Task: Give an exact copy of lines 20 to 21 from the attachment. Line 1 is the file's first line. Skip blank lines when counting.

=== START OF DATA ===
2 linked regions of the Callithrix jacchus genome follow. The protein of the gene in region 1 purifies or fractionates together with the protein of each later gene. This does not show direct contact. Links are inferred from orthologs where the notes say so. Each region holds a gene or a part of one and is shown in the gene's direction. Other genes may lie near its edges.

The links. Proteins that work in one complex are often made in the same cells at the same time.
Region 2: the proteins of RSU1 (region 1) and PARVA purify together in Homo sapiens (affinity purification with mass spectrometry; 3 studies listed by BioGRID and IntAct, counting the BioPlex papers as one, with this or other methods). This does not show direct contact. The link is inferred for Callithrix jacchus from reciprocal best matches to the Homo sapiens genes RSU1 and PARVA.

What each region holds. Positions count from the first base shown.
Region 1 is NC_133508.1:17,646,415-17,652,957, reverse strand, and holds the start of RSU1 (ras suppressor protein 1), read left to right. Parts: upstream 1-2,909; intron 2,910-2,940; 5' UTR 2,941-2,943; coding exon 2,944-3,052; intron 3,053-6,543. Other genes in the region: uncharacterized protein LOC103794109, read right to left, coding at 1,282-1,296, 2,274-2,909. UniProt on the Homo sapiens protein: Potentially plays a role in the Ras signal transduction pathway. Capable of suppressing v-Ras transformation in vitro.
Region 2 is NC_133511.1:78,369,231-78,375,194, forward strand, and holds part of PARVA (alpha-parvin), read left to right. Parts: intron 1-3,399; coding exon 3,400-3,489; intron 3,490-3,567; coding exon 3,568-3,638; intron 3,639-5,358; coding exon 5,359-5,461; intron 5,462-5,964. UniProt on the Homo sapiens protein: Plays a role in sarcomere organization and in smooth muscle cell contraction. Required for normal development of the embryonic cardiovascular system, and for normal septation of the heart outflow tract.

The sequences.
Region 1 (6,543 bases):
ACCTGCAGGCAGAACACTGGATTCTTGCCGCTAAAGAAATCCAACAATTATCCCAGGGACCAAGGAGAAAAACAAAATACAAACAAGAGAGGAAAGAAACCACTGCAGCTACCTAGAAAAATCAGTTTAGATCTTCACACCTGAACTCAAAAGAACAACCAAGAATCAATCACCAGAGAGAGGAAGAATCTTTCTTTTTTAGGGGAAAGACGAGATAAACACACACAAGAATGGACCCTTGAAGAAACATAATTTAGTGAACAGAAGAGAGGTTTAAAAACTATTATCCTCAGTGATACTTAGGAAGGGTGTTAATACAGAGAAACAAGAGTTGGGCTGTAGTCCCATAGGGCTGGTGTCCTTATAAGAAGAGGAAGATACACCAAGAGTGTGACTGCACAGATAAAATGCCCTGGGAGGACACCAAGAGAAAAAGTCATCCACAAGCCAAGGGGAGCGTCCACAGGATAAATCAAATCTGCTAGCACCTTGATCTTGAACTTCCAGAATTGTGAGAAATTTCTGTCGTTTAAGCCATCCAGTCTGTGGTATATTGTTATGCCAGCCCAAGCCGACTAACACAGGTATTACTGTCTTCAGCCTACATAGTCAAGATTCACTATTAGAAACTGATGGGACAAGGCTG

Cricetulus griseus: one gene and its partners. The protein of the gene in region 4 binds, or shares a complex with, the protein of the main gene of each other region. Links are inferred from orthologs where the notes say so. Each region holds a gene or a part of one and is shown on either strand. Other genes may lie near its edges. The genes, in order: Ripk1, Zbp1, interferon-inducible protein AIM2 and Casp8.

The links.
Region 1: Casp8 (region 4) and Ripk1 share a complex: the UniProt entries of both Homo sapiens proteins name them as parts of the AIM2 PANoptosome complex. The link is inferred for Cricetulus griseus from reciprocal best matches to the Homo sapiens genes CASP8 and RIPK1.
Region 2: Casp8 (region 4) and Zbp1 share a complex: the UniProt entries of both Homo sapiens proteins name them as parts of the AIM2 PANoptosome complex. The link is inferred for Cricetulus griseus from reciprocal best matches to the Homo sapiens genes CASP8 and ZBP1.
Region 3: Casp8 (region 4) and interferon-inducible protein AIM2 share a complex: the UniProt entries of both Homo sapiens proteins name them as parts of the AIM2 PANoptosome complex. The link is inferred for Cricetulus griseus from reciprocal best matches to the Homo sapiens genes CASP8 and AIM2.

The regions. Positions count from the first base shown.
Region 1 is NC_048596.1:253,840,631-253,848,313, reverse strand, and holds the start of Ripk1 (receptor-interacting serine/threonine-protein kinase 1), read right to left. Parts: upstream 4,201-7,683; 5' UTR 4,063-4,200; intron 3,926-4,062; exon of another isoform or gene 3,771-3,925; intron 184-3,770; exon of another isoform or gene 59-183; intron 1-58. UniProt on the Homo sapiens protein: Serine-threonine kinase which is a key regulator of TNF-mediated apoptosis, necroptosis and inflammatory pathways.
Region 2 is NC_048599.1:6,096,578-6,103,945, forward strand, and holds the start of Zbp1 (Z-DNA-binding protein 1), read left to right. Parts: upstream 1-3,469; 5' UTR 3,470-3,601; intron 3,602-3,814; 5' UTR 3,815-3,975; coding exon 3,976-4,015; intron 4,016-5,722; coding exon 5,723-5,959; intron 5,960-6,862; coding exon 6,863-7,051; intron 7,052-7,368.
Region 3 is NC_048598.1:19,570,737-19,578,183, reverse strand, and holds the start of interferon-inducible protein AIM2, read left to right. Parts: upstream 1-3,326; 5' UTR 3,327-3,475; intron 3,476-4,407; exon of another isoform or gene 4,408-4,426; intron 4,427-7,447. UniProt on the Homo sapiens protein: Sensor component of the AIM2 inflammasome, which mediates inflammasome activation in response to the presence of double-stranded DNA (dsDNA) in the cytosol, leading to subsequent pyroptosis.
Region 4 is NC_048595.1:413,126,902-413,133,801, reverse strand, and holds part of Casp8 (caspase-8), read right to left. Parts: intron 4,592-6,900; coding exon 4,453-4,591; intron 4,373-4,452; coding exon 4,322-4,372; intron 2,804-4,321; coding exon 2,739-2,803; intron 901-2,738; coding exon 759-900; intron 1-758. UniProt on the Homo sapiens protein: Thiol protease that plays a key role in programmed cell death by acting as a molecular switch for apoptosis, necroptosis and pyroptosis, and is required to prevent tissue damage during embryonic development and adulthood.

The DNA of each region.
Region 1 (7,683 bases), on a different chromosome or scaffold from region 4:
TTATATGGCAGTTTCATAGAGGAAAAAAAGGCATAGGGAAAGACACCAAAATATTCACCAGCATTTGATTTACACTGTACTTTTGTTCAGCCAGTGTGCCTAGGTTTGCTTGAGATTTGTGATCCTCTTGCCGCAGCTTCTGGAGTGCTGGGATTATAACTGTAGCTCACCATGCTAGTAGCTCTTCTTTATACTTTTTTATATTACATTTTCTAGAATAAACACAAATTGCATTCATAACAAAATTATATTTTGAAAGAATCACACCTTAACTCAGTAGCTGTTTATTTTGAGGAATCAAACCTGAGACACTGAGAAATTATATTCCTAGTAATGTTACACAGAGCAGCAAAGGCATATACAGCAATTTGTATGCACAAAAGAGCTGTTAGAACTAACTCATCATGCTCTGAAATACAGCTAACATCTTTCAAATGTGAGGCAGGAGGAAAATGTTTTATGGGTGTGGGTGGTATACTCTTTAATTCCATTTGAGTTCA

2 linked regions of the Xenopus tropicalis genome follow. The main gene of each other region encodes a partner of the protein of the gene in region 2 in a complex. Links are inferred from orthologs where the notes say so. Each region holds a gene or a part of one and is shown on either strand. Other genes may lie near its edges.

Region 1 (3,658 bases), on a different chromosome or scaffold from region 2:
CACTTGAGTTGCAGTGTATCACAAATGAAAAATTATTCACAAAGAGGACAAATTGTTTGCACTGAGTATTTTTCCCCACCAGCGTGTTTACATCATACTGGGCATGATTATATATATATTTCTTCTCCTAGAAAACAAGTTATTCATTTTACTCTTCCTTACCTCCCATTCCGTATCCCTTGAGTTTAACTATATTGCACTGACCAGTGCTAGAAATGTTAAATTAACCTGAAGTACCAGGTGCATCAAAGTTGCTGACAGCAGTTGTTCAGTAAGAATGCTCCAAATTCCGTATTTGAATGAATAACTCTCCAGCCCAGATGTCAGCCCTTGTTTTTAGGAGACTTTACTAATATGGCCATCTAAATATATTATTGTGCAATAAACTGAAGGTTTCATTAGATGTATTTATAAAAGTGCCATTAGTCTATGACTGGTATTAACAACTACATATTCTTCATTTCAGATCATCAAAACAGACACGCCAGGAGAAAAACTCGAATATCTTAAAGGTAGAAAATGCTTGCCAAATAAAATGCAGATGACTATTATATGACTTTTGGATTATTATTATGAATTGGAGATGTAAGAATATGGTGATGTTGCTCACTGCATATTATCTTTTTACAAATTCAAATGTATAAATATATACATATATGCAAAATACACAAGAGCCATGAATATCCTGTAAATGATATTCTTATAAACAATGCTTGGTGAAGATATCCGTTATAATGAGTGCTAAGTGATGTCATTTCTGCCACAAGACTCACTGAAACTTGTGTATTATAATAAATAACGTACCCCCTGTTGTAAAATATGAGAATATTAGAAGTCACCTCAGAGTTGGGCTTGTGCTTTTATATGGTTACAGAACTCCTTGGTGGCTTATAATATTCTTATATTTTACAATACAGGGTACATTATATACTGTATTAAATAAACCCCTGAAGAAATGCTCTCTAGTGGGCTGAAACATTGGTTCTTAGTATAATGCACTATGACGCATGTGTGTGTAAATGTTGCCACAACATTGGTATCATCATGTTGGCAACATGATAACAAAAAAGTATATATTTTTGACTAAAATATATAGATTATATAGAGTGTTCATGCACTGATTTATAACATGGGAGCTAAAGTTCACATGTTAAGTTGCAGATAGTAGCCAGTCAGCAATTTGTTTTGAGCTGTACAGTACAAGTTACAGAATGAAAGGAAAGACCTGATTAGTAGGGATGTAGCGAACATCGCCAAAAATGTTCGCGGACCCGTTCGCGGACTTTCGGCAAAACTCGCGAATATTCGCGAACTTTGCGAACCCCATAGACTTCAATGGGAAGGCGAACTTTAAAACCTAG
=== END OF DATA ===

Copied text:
The DNA of each region.
Region 1 (7,683 bases), on a different chromosome or scaffold from region 4: